A wide variety of patterns may be included on sheets 16 to allow for the creation of a wide variety of murals or scenes on a surface, such as a wall, furniture, fabrics, and the like. For example, the patterns may define a landscape, animals, people, characters, fantasy scenes, letters or numbers (in various fonts), and the like. Merely by way of example, FIGS. 2A-2H illustrate an exemplary set of sheets, referred to by use of reference numerals 16 a-16 h. When sheets 16 a-16 h are placed next to each other and heat is applied to a back surface, a pattern 18 is transferred to the surface as illustrated in FIG. 3. The pattern of FIG. 3 may be configured to be any size. As such, it will be appreciated that the size and number of individual sheets 16 a-16 h may be varied so that the particular size of each individual sheet is manageable upon transfer of the pattern to the surface. Merely by way of example, each of sheets 16 a-16 h may have a size of about 45″×45″, 45″×59″, 50″×45″, or 45″×30″. However, it will be appreciated that other sizes may also be used. As another example, in some cases it may be desirable to put the entire pattern on only a single sheet.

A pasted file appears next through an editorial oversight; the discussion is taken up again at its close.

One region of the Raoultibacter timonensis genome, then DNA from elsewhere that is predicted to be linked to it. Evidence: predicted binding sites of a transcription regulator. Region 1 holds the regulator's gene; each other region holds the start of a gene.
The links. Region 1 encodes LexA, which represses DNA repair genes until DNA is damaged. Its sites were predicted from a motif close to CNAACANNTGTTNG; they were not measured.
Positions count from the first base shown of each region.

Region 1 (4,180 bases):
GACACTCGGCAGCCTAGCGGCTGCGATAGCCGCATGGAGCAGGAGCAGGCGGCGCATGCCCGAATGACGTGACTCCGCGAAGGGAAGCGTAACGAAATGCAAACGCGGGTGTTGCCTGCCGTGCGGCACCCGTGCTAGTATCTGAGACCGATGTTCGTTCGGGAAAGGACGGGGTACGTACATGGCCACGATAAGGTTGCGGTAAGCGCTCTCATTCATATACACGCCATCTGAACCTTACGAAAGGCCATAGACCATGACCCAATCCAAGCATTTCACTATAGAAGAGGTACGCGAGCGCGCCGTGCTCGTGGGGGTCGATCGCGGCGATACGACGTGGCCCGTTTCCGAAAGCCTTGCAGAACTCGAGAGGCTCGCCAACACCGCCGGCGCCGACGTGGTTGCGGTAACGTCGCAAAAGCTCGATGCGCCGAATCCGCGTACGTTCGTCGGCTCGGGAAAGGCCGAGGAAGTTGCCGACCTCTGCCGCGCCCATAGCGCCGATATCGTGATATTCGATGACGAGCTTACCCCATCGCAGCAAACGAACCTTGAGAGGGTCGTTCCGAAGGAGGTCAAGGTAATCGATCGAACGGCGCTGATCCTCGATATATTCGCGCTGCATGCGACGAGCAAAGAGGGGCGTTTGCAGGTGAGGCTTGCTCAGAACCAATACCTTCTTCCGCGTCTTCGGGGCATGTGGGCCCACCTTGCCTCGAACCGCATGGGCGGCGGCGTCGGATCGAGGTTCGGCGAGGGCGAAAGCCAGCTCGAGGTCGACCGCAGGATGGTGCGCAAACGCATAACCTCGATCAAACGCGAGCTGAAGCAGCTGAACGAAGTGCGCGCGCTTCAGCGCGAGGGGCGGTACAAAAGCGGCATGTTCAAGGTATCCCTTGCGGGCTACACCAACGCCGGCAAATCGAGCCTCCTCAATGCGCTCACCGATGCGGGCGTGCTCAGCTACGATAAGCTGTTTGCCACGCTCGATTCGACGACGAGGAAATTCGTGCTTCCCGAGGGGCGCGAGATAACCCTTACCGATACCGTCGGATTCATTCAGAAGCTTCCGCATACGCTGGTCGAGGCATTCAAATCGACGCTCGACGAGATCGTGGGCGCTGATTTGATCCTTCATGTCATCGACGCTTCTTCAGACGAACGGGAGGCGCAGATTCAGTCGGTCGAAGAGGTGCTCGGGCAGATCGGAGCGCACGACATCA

Sheets 16 a-16 h are constructed of a material which is foldable so that sheets 16 a-16 h may be folded to be placed in kit 10. As previously described, such a kit may include a box to hold the folded sheets. Conveniently, the box may have tab with a hole at its top end to facilitate display of the box by inserting the box over a peg that extends from a shelf as is common with many retail stores. When ready for use, sheets 16 a-16 h are simply unfolded and removably attached to a surface that is to receive the pattern. Heat is then applied to a back side of sheets 16 a-16 h to transfer pattern 18 onto the surface. Pattern 18 is then ready to be painted as described hereinafter.